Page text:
Don't Limit the Surprisingly Versatile Eggplant

By Beth Cecil
Owensboro Health Healthpark dietitian

A few weeks ago we were visiting my in-laws and they offered us some fresh eggplant from the garden. I readily accepted while my husband gave me “the look”. On the way home he looked over at me said, “Now that you took that, you have to use it. So what are you going to do with it?” Translation: “good luck finding a way to cook the eggplant so that I will eat it.”

I have tried eggplant before, but it has been a while and I wanted to try it again. You may remember that I recently suggested we all try a new vegetable (or fruit) this summer. Since I try to practice what I preach- here was another chance. 

Most of us are familiar with eggplant Parmesan, fried eggplant and possibly even ratatouille. But that is probably the extent of it for many of us. I have recently discovered that there is so much more. First though, let me share with you some facts about eggplant that perhaps you didn’t know.

Eggplant, while certainly not one of the most popular veggies, has many good nutritional qualities. Eggplant has a high water content and one serving (one cup cooked) has only 25 calories. It is a good source of Vitamin C, potassium, magnesium, and B vitamins and contains 2.1 grams of fiber per serving. Additionally, it is believed that eggplant has a diuretic effect (likely due to the high water content), anti-bacterial effects and the purple shade offers antioxidant properties.

Eggplant, also know as Aubergine, is part of the Nightshade family. Other members of this family include tomatoes, peppers and tomatoes. And did you know that technically, eggplant is a fruit? 

The season for eggplant typically runs from July to October. They come in a variety of shapes and sizes and their color can range from white to deep purple. You can eat the skin or peel them. They are actually quite versatile and can be baked, roasted, sautéed, steamed, grilled, fried, stir fried and even used as a dip or stuffing.

It is important to store them in a cool dry place and cut them just before using (like bananas and apples) or their flesh will turn brown. Also, cooking in an aluminum pan is not recommended as it can also cause discoloration.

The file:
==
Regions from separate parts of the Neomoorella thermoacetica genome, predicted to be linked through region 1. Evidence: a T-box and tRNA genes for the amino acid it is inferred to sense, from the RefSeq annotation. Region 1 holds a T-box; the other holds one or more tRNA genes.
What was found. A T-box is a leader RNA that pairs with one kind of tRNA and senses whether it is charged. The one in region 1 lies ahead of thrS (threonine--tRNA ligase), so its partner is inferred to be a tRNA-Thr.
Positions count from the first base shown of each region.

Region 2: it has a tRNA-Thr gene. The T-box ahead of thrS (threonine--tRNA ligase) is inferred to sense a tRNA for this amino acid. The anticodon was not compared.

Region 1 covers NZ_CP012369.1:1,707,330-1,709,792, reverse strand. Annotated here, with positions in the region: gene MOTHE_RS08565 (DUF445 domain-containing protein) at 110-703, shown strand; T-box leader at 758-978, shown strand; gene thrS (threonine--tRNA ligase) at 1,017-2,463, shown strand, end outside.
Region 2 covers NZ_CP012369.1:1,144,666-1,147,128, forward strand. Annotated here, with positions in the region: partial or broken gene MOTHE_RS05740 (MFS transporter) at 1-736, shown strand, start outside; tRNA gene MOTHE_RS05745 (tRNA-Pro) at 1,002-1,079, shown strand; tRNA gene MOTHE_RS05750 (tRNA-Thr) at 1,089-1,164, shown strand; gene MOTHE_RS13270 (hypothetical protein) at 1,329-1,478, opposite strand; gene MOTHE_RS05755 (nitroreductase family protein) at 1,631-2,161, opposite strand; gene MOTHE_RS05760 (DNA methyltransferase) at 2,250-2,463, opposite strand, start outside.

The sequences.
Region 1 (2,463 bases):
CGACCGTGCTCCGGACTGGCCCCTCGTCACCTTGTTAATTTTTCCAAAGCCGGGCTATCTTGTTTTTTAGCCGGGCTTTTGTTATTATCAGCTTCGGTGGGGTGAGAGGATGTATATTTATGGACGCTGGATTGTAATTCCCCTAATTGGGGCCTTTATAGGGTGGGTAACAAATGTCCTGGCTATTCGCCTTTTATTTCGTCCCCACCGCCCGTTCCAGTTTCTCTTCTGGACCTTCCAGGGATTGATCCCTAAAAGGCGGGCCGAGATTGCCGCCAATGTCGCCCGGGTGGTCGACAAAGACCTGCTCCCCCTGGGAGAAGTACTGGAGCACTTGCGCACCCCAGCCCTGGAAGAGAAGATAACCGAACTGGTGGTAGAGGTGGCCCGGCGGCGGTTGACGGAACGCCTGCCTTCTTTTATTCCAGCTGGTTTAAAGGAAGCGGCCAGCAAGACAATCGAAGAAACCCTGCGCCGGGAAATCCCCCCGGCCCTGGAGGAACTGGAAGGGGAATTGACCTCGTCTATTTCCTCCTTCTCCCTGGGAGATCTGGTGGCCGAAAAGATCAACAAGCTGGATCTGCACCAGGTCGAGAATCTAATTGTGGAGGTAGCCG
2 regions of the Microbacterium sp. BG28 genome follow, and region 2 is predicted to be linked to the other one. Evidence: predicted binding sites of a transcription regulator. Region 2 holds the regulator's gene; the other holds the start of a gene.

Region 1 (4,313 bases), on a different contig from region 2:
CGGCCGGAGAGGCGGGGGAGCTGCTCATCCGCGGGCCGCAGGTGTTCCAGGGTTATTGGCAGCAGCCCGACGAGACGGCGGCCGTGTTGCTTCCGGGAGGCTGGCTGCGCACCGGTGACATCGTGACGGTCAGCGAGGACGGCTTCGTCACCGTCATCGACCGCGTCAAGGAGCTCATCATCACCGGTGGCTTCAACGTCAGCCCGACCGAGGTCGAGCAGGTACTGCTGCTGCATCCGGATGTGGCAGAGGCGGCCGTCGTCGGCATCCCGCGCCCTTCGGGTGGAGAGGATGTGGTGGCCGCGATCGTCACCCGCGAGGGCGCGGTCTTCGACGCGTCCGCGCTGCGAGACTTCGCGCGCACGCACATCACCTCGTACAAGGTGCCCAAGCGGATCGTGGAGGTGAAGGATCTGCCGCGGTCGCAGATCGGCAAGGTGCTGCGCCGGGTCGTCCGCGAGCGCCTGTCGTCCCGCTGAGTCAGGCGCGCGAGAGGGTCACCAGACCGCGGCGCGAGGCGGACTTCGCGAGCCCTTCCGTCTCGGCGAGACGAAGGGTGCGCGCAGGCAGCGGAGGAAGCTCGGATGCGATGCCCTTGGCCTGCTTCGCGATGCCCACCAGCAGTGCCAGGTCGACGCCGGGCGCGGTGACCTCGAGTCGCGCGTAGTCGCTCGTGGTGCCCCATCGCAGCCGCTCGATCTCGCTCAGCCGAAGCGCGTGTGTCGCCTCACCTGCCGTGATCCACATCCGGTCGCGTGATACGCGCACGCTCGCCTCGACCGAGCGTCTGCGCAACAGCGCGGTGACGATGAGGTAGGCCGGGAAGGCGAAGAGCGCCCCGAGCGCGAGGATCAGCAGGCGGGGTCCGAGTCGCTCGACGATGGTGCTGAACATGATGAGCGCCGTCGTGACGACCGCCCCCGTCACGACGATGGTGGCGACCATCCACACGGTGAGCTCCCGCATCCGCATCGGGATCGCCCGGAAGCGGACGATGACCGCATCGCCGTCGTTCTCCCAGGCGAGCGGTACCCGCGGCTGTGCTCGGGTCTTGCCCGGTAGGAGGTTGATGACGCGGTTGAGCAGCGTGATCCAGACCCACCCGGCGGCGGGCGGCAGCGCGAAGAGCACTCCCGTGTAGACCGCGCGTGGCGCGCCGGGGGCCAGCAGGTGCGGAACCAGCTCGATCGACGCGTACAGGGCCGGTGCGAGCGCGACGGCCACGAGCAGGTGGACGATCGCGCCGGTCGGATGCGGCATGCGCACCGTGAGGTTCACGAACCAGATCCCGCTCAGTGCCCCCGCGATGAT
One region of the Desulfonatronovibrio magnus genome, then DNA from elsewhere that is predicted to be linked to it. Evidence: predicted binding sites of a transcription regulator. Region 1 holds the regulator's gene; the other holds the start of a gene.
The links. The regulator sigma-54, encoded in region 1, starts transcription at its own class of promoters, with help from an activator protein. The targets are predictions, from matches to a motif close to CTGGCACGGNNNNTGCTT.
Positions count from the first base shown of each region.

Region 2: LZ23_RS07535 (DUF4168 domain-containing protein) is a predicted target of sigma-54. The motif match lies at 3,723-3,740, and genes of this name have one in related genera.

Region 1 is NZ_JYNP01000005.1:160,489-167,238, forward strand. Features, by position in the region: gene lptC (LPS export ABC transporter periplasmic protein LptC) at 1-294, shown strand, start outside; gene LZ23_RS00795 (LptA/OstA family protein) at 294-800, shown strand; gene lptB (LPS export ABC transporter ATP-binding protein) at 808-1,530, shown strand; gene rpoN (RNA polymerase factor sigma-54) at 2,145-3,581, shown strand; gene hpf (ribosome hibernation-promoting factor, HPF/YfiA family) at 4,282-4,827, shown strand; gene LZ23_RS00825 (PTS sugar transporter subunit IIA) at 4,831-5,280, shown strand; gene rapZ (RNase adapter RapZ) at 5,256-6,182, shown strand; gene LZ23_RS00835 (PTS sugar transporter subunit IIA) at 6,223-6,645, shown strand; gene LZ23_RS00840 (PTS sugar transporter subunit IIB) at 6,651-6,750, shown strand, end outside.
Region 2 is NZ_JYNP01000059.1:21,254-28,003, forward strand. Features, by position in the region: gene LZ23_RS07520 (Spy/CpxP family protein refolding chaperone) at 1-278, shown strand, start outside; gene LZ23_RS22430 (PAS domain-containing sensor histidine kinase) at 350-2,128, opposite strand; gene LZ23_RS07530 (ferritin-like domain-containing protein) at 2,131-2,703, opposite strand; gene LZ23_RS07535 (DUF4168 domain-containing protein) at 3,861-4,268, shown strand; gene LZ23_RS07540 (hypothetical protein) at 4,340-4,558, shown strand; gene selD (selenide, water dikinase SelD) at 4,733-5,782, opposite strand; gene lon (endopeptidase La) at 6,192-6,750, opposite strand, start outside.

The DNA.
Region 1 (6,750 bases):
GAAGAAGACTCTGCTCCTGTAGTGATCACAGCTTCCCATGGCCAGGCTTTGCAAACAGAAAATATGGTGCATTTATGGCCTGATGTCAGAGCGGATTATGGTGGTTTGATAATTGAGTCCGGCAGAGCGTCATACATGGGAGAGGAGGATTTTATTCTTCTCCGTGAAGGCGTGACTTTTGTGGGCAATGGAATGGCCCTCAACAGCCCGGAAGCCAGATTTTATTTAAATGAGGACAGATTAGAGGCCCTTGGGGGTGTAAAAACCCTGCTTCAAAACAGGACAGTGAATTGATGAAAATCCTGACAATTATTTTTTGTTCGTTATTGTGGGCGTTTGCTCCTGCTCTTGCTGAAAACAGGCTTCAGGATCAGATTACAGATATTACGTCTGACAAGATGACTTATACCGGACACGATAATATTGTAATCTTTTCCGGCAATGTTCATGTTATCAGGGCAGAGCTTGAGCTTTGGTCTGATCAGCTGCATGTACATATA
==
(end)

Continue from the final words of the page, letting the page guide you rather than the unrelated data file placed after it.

So, now let’s get back to the little conversation between my husband and me that I mentioned earlier. After our little talk, I set out to create a delicious eggplant dish that my husband not only would eat, but also would leave him begging for more.  

Mission accomplished!!  I found a recipe for eggplant that also uses fresh onions, tomatoes and basil. I made a few modifications of my own. Since I made this eggplant dish, he has requested it again and even suggested that I write this article and publish the recipe in the paper.  So here it is.

Eggplant, Tomato and Onion Casserole

4 medium eggplants, sliced
2 TBSP olive oil
2 or 3 fresh tomatoes- diced (depends on your preference)
1 medium onion, sliced
2 cloves of garlic, minced
One-fourth cup fresh basil or 1 TBSP dried basil
1 tsp pepper
One-half cup shredded cheddar cheese

Heat a small amount of oil in a large skillet over medium-high heat. Add sliced eggplant to pan with heated oil and cook, turning once until lightly browned on each side.  Repeat until all the eggplant has been browned. (The eggplant can absorb the oil easily, so it is best to use a small amount of each time and use a non-stick pan). Transfer to a plate. Then add the onion and garlic to the pan and briefly sauté. Remove from pan and combine onions and garlic with diced tomatoes, basil and pepper. Spray a casserole dish with non-stick cooking spray. Then layer the eggplant slices with the tomato and onion mixture. Repeat layers. Bake for 20 minutes at 350 degrees. Top with the shredded cheese and cook 8-10 minutes longer or until cheese is melted.


Makes 8 servings

Per serving:  95 calories, 6 grams of total fat, 3 grams unsaturated fat, 1.8 grams saturated fat, 2.5 grams fiber, 7.5 mg cholesterol, 51 mg sodium, 8 grams of protein, 8 grams of carbohydrate